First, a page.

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It has it’s own problems because of the client. If your game starts getting frame drops, I noticed that you had a higher chance of getting kicked, also that when there was network lag it kept spamming “Detected” in the output.


the problem still lies that you are relying purely on the client to provide this data, the client is able to manipulate any and all data it sends, it doesn’t matter if it is being validated on the server, the fact that the server is trusting that the data sent from the client is the issue.

This was a fact I specifically called out in my explanation of what exploits can access. Don’t underestimate the power exploits wield over the data on their clients.

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In this case, they are not relying/trusting on the client.
Using information≠Trusting information.

Sending data through remotes is no different than having it directly replicate via physics, it doesn’t matter how the data is replicated, it matters how it’s handled.

This \ / ignores basically everything about security, you have to always use some information from the client, if you don’t then its impossible to connect to a server.

Sending the data through a remote is no different than sending it directly through physics, if we use your argument here, then all server sided anti-cheats would also by “bypassable”, because they “rely” on the Roblox physics data which is sent from the client.

If we take this argument to the extreme, then a player wouldn’t be able to even connect to a Roblox server because apparently “it doesn’t matter if it is being validated on the server”.

His anti-cheat is no different than any other “fully serversided” anti cheat, because both use the same physics data, other is replicated directly via physics, other via remotes. Both verify the data. (It doesn’t matter how the the data is replicated, what matters is how its handled.)


While this is a good post and I very much admire it.

This one doesn’t really have that much problems. And it definetly doesn’t have a core issue. Yes it did have some bypasses but those were patched, and it also sometimes false detects.

However I think you are sort of misunderstanding what trusting the client really means (or you didn’t check out his anti cheat thoroughly).

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I suppose that is so but my point may have been misunderstood just a small bit, the issue I see with his is that the server is trusting the client to send a legitimate character position, and on top of that, trusting that the client’s connection is near flawless and otherwise causes too many false positives if they are lagging as was pointed out by @Judgy_Oreo in his reply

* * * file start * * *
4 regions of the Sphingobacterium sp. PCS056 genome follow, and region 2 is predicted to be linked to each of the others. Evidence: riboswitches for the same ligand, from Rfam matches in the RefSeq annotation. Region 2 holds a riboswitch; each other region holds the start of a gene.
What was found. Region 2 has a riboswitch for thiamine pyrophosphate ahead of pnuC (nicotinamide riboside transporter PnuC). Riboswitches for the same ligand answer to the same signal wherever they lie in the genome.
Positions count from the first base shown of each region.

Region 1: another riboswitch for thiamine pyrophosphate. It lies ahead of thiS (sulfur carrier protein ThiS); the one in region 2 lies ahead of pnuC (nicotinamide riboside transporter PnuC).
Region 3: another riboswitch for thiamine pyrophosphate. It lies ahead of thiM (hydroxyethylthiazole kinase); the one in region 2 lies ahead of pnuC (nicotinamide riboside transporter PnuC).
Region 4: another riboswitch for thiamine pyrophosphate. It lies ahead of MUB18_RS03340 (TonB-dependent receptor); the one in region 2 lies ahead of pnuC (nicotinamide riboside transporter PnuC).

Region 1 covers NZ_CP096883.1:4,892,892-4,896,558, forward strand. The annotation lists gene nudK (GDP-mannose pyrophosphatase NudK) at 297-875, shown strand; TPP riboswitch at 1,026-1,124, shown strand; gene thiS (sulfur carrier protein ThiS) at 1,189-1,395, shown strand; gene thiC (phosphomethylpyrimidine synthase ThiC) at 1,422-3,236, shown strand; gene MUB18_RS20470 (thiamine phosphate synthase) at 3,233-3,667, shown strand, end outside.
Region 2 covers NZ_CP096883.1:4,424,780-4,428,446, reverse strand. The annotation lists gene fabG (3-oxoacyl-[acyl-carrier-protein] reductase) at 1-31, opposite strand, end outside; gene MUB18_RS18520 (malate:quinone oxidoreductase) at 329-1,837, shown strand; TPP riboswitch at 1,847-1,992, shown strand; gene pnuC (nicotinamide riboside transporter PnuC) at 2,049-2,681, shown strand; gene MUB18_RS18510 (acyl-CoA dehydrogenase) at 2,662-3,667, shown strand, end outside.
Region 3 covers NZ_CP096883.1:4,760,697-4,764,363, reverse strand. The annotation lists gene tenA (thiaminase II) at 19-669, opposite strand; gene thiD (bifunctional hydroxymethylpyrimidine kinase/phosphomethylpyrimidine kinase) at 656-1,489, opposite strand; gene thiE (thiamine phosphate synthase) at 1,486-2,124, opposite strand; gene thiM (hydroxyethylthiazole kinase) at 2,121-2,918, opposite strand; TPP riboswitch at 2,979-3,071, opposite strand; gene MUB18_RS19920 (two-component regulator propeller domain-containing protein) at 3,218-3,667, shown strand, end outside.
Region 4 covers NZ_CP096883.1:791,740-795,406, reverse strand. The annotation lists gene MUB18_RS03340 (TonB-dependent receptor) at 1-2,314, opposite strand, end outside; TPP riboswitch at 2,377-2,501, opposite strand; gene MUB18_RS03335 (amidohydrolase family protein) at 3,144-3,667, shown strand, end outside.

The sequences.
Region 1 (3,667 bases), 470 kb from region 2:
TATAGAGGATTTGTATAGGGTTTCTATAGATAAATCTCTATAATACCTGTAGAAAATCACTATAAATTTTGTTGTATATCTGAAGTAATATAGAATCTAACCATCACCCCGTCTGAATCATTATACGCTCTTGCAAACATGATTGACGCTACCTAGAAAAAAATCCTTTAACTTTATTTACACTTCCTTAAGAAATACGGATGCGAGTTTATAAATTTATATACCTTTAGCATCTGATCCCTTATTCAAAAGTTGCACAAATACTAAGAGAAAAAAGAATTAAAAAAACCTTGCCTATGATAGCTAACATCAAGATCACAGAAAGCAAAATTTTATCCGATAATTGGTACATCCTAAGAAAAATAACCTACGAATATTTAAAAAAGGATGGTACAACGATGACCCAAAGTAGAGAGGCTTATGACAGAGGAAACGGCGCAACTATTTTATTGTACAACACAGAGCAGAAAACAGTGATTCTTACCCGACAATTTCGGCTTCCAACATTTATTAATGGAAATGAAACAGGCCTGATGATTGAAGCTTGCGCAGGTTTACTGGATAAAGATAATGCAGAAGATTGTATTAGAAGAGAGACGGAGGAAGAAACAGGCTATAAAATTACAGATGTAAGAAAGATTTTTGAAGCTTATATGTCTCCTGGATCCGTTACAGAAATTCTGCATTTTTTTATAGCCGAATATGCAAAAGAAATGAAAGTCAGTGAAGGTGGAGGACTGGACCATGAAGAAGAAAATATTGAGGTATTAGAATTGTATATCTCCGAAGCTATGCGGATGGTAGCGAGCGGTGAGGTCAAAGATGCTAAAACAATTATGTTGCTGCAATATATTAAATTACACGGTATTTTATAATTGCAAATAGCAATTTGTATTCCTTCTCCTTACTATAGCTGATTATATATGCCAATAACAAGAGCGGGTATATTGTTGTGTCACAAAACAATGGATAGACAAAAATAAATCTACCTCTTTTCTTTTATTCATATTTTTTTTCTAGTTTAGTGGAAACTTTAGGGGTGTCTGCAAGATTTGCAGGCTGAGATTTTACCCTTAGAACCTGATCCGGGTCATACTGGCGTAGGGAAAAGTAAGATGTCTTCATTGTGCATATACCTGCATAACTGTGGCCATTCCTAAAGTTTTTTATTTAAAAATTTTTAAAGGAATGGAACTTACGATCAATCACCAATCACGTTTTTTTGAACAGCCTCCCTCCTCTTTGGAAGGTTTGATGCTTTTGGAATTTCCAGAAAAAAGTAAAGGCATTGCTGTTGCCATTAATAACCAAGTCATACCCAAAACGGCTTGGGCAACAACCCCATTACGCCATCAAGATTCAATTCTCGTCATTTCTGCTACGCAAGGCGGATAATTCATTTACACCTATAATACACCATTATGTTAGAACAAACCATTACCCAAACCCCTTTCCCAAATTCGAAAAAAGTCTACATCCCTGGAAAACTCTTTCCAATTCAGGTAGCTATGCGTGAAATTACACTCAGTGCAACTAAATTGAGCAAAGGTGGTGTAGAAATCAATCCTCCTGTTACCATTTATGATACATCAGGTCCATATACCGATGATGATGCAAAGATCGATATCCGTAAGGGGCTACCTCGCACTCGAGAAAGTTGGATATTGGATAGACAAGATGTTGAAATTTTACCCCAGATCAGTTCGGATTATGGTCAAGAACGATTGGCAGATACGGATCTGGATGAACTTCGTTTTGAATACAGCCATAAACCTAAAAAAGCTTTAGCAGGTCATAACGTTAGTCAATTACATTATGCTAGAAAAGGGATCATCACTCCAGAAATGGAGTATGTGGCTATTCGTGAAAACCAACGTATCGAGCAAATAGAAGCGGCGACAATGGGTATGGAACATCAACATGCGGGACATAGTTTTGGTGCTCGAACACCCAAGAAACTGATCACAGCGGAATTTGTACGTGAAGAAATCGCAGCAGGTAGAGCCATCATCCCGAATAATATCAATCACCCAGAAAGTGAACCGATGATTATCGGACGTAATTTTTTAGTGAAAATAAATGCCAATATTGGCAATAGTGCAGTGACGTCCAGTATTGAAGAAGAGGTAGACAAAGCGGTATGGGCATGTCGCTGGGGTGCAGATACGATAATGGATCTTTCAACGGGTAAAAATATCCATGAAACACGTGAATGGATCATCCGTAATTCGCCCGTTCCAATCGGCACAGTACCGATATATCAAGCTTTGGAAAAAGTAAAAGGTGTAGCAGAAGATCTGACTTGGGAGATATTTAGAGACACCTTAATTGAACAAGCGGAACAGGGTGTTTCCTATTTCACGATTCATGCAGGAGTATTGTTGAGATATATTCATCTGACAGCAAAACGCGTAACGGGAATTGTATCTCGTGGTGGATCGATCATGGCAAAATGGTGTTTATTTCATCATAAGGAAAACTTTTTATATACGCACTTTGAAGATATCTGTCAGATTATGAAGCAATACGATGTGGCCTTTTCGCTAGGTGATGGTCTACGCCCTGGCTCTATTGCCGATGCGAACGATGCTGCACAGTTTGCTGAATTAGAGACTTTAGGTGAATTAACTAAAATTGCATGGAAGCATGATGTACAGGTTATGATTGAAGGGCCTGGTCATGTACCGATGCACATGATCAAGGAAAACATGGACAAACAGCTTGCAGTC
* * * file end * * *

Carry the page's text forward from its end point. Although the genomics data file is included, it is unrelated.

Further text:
The thing about purely checking from the server-side and relying on the position of the player’s character and information only the server controls is that it leaves no room for the client to lie and no room for the client lagging to cause that many false positives.

As far as I’ve seen, looking through the code for their anti-cheat, is that it never validates the truthfulness of the position the client is providing, meaning that all the exploiter would need to do to effectively bypass it is start making the client-sided ended of it send only the last position it was at, effectively tricking the server into believing they just aren’t moving at all

Would it be a good idea to have certain anti-exploits in important localscripts, so if they were to disable/delete it, it would be game breaking?

I mean if cheaters can access all local scripts code they can just erase anti-cheat part of code.

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I can’t say for 100%, but I am pretty positive that they can’t just erase a few lines of the code. Although, they are able to completely read/delete the whole localscript.

they can most definitely do this, all they need to do is copy the source of the localscript, modify that, and then create an exploit that deletes your localscript and replaces it with their own. As stated in my guide, you should only be using a client-side anti-cheat if it is also being supported by a server-side anti-cheat.

I do believe it is a common misconception that placing the anti-cheat code within important client-side code will protect it, security through this method or obscurity is never actual security.